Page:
With the enrollment up to 150 in 1951, Mrs. Russell Klenow was hired to teach grades three and four, and later became the school’s musical coordinator. In the Spring, Fr. Neuman was called to Saginaw to the Chancery office and informed that the parish was being divided with the church in East Tawas retaining Fr. Neuman, and the one being formed in Tawas City getting a new pastor.

The 1952-1953 school year saw 157 students in grades one through ten even though the churches were separated. A new, beautiful outdoor Crib was made by the high school student to increase the visual presence of the Manger Scene at Christmas.

It was another wonderful celebration for Fr. Neuman in April of 1954, as not only did one hundred priests come to attend Father’s Fortieth Jubilee Mass, but so too did the school children present Father Neuman with the Living Rosary.

The year 1954 also saw the last of grades nine and ten due to lack of room.

The 1954-1955 school year found a wonderfully odd phenomenon in St. Joseph School. Among 148 children enrolled, there was a set of twins in each room. Actually, there was a total of five sets of twins. In 1955, two years after the construction of the new St. Joseph Church, the old building was converted into the parish Social Center. This was followed by a move of the Sisters in Tawas City to a house on the corner of Lincoln and Wilkinson Streets in East Tawas (since demolished). This move became more advantageous once the new St. Joseph School was completed just down the block, adjacent to the new church. The actual dedication of the school took place in May, 1958. However, classes were still being held for our Catholic students in Tawas City (with an enrollment of 100) as well as East Tawas (with an enrollment of 153). This arrangement took several twists when in 1965-1966 the consolidation of the two schools took place. It was decided that grades three, five and seven were to be held at St. Joseph School, and grades two, four, and six were to be held at Immaculate Heart of Mary. Grade one was re-instated in in the 1966-1967 school term, and the seventh grade dropped. Once again another changed was forthcoming in 1967-1968 when grades one through three were to be held in Tawas City at IHM, and grades four through six held at St. Joe’s in East Tawas.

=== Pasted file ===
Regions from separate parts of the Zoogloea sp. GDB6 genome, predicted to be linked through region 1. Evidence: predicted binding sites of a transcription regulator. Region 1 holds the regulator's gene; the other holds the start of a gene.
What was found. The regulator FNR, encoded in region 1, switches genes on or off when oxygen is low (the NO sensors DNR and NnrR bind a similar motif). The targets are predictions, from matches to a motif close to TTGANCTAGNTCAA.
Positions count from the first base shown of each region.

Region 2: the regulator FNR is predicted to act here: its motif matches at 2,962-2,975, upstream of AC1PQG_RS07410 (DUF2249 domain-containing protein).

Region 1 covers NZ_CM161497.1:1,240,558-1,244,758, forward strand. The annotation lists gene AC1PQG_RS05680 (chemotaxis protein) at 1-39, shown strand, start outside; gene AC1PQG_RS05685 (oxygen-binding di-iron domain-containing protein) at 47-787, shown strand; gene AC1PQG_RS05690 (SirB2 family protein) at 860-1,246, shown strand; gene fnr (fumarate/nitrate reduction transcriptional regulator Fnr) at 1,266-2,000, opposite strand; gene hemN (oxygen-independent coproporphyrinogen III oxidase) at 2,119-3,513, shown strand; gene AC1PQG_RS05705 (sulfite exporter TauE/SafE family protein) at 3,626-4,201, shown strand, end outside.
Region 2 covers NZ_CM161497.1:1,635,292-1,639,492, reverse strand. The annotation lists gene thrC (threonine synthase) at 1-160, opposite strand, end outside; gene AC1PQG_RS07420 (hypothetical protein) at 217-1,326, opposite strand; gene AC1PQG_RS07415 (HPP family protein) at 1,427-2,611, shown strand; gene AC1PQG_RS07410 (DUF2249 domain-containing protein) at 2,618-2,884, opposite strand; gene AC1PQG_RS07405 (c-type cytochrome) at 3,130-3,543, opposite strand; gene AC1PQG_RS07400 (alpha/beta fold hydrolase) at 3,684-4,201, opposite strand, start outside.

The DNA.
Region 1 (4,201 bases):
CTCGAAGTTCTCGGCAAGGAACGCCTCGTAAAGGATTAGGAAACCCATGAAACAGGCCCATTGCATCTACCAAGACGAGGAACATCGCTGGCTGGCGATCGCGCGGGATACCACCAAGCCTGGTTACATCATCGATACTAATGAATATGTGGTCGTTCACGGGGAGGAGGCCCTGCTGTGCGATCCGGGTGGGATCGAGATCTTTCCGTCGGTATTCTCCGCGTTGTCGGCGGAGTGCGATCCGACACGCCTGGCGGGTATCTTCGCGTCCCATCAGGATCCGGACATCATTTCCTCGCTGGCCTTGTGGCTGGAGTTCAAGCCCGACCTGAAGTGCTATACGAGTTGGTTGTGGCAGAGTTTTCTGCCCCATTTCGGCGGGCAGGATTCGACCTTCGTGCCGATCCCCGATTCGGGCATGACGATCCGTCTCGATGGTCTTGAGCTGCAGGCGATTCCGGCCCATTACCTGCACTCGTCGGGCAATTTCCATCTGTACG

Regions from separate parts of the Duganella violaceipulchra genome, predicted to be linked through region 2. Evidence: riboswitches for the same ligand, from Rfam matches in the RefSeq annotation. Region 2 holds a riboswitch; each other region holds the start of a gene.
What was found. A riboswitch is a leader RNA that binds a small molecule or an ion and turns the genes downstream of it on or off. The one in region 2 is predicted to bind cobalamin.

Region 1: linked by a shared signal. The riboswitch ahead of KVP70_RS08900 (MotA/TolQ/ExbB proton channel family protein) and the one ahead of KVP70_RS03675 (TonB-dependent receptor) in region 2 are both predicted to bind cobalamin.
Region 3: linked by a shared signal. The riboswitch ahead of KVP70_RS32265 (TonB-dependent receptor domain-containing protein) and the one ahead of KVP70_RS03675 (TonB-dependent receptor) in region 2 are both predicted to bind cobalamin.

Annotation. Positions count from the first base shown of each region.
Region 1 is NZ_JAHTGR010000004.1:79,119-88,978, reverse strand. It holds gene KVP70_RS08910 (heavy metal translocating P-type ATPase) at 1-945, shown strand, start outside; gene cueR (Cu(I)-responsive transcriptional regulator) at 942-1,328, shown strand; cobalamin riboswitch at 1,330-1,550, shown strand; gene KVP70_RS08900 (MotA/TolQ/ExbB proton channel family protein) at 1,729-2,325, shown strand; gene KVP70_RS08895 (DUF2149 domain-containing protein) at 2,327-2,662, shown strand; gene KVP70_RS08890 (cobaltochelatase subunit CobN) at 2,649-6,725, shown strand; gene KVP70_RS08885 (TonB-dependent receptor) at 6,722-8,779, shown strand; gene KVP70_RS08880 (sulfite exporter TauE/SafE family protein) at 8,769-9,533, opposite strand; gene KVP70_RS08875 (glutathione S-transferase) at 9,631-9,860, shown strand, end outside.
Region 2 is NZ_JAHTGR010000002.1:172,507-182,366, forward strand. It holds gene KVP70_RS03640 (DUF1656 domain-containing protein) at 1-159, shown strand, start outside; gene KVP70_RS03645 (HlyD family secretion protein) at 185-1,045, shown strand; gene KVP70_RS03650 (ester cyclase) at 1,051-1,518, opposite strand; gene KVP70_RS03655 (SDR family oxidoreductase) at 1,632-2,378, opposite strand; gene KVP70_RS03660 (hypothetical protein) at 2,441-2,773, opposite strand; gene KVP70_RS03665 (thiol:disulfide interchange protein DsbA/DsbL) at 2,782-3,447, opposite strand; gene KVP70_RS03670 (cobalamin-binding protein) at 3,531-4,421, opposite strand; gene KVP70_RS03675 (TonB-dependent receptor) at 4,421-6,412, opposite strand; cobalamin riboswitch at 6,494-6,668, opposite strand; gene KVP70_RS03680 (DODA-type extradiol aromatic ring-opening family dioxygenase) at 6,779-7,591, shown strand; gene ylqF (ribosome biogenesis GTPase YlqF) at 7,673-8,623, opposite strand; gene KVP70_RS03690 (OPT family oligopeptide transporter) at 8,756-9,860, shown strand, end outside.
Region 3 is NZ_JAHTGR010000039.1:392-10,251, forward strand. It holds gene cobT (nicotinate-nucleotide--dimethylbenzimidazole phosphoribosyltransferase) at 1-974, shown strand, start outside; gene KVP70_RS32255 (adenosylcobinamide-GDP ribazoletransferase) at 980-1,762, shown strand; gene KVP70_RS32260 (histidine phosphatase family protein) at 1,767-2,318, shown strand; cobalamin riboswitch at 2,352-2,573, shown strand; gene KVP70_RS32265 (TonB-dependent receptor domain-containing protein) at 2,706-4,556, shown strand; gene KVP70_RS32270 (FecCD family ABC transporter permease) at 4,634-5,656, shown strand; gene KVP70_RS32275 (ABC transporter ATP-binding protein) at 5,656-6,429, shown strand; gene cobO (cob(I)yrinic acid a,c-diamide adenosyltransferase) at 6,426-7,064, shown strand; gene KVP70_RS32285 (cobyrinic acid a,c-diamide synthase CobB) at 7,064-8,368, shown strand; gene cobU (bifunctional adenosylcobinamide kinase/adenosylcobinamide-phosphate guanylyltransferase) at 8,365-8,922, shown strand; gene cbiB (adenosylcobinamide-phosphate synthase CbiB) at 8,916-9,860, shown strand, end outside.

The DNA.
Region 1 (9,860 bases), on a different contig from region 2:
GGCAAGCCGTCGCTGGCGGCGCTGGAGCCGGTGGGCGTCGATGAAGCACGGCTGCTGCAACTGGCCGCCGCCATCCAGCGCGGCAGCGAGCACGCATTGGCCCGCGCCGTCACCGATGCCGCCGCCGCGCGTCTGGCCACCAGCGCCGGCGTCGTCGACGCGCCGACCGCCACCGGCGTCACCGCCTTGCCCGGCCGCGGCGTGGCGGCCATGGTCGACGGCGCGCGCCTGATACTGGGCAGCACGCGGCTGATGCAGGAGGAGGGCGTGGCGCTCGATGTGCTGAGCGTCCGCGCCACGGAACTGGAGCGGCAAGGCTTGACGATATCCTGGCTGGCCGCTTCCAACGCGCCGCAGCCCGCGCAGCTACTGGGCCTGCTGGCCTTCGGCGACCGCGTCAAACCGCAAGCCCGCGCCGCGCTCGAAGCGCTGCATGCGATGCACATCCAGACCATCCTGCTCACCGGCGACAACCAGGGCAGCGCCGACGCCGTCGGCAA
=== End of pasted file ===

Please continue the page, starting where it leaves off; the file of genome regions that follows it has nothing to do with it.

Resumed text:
Finally, on December 16, 1968, a meeting was held and due to financial difficulties, Immaculate Heart of Mary was not to be opened in the Fall of the following year, and St. Joseph School, only on a limited basis. And so, in September of 1969, St. Joseph School opened with grades one through six and a debatable future.

Things picked up when Fr. Rushman came to the parish in 1970 and actively taught two religion classes daily at the school. So as to perpetuate an educational and spiritual awareness for our public school children as well, the CCD program was begun September 18, 1972.

A highlighted feature for the children of St. Joseph School in 1974 came during the Christmas season when they had their Christmas program taped and then played locally over the FM radio station, as well as in church. “Twas a job well done!

In 1975 Fr. Murphy happened on the parish scene as its new pastor with Deacon Jim arriving in January of 1976 to help out and stay until his ordination Also, in May of 1976, one of St. Joseph School’s patrol boys, Jeff Blust, won a free trip to Washington, D.C.

During the 1976-1977 school year a committee was formed to seek what further building priorities were needed by the parish, such as a multi-purpose educational/social building. Significant to the girls of the school that term was the decision of the Board of Education to have the girls discontinue the wearing of uniforms to school.

Throughout the years and continuing up to the present, many St. Joseph School children entered various civic and community sponsored events and contests and fared very well. This was especially true of several youngsters who walked off with top honors for 4-H projects they submitted in April of 1977.

In 1979 we find the new school addition and social center being blessed, and the development of a pre-school Sunday school program for our three to five year olds by Ron and Lorraine Justin; in 1980, Sr. Rose Miriam initiating and Adult Scripture class; and in 1981, Fr. Patrick Barrett becoming pastor of St. Joseph Parish.

(All the above is from 100 Year of Unity – St. Joseph Parish Centennial celebration)